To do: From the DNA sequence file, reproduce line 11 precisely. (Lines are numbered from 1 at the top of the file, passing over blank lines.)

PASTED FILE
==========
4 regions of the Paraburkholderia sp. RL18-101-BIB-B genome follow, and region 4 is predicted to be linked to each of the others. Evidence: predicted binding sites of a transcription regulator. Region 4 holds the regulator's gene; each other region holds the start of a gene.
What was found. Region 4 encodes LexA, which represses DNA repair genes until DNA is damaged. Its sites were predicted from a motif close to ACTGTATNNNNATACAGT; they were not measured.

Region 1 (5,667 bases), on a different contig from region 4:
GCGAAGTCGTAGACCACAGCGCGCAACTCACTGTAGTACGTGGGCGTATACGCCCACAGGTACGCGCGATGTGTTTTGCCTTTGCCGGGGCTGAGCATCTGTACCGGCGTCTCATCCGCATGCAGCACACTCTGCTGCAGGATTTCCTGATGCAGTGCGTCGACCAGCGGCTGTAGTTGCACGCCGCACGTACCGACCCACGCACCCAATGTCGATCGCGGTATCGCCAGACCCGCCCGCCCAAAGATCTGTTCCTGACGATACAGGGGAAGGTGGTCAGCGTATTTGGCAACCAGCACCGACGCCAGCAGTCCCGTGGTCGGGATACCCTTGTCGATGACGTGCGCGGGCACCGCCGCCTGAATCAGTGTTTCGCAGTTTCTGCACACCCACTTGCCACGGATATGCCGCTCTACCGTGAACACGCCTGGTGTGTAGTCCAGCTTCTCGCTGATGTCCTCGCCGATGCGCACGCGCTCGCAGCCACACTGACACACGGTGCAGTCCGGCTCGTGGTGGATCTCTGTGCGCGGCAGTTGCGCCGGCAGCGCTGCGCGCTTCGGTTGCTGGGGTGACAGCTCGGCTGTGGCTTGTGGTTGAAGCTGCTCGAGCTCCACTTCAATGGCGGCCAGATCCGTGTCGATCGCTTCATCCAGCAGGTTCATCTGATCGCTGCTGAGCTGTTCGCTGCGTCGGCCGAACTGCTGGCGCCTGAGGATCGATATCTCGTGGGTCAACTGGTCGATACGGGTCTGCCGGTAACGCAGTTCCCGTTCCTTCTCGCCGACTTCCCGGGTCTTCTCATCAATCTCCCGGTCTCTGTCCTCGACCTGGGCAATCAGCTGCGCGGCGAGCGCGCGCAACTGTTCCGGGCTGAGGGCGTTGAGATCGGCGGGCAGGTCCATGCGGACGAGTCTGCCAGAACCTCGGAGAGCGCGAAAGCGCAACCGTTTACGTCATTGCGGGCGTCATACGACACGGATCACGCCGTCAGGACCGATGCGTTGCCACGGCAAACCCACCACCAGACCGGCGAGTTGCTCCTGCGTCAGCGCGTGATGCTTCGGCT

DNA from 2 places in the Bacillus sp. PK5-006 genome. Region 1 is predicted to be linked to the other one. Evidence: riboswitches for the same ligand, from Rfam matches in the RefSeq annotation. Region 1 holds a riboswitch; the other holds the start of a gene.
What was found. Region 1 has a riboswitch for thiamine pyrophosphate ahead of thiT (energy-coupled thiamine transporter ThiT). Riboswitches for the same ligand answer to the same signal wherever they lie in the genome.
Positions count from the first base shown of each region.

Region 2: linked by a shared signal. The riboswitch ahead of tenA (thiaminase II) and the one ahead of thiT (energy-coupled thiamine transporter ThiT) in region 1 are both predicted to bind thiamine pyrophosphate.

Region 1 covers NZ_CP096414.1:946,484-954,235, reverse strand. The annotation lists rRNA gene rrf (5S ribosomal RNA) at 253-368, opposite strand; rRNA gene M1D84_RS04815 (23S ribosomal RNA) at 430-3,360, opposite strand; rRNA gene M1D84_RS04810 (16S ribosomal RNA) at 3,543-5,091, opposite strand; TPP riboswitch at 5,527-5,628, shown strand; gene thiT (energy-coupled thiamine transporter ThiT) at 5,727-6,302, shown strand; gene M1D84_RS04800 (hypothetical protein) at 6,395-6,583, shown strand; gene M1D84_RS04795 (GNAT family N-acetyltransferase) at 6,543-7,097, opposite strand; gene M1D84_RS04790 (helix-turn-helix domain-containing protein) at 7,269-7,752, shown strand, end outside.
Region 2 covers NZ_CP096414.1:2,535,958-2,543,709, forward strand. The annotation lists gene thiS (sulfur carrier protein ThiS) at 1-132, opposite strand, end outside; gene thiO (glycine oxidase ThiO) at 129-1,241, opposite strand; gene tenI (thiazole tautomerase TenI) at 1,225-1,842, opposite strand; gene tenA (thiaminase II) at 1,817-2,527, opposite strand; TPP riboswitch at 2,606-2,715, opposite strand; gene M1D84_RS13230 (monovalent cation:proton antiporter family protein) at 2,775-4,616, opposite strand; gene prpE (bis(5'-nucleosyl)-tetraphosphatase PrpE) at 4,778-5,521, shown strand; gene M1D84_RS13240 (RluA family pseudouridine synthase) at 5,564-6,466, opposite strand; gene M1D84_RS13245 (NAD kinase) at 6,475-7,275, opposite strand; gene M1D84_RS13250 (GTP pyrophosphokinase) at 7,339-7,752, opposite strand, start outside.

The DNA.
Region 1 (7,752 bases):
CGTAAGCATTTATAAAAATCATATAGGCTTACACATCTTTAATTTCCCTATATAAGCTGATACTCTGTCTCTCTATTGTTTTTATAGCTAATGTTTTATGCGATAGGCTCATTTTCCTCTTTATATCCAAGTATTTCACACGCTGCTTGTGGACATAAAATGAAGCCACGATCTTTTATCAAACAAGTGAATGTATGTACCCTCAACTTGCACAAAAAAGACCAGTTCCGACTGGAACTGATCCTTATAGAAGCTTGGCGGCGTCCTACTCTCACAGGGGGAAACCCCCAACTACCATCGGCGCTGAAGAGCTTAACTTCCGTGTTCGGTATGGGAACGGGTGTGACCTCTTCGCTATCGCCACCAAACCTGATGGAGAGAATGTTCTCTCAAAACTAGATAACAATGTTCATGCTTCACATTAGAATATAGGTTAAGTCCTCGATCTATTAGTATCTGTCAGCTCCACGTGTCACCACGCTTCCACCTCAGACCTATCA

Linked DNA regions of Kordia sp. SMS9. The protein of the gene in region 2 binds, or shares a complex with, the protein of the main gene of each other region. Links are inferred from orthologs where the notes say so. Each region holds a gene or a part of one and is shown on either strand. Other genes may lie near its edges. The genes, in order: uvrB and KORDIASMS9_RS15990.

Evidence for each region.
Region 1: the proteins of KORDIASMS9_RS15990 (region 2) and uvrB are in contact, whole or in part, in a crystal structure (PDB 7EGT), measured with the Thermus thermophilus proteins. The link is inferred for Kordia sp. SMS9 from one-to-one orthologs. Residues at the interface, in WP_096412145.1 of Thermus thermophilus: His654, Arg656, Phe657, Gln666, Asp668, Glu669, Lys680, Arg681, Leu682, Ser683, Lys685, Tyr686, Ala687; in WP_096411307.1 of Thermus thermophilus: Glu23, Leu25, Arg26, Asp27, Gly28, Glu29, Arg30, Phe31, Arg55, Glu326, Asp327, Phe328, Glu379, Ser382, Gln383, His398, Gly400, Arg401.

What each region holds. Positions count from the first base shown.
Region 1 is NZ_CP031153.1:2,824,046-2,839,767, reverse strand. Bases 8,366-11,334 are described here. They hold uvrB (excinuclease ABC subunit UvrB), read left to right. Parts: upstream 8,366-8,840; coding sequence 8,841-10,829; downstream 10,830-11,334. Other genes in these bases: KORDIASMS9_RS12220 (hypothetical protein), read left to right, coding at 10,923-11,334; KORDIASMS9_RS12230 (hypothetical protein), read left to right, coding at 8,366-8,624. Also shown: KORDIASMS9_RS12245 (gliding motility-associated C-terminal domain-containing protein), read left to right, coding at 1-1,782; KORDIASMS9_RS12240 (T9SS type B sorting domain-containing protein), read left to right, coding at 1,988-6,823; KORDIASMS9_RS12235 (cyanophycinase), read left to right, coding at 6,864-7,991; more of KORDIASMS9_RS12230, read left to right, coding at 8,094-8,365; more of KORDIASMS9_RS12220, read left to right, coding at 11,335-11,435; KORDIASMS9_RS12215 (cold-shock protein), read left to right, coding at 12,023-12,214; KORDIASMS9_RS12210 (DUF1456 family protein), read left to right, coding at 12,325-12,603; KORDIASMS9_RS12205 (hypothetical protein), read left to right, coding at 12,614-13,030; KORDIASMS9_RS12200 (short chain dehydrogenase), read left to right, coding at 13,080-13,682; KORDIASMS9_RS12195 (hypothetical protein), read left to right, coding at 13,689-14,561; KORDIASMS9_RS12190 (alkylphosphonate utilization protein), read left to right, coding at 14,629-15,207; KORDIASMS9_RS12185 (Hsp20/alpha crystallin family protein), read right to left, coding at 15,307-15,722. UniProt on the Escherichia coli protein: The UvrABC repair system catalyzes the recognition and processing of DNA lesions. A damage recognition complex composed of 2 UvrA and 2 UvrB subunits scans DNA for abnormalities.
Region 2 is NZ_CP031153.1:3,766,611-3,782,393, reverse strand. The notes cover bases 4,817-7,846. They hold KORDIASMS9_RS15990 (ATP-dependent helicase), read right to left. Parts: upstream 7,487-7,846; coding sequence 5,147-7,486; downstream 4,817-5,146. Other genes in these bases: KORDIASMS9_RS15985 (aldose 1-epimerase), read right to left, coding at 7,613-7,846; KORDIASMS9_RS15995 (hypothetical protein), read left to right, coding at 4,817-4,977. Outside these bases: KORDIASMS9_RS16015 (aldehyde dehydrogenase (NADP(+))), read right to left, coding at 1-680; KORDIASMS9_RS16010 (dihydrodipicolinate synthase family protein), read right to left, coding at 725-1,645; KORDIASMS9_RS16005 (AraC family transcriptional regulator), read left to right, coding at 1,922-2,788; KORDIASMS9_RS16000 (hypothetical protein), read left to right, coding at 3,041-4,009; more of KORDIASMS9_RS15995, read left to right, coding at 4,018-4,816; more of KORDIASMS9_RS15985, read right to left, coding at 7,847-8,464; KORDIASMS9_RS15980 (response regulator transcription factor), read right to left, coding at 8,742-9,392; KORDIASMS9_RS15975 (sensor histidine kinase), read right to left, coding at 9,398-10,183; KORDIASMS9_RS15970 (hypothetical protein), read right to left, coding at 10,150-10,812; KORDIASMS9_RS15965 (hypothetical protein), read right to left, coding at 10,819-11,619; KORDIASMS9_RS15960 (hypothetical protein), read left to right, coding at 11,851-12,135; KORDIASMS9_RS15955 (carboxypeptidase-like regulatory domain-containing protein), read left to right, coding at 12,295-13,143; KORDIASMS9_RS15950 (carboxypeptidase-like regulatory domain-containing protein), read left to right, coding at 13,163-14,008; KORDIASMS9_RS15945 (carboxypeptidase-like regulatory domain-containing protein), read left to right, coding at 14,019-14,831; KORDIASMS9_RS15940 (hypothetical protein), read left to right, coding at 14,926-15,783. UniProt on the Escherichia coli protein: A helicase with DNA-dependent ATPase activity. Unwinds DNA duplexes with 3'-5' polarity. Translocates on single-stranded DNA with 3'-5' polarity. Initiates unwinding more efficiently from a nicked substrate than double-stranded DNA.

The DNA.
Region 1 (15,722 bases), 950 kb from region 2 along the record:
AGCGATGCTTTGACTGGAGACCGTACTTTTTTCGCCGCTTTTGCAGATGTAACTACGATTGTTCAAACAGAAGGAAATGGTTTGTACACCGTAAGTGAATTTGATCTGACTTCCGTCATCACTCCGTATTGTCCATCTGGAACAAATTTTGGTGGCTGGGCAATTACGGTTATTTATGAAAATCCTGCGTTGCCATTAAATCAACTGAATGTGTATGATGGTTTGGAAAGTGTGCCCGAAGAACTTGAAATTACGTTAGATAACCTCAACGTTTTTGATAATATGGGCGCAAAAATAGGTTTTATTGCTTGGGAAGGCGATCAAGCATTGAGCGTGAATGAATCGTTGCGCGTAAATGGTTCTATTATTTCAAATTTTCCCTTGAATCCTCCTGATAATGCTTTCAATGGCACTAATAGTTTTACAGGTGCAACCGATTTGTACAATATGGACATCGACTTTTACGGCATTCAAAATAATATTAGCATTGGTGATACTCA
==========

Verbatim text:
The DNA.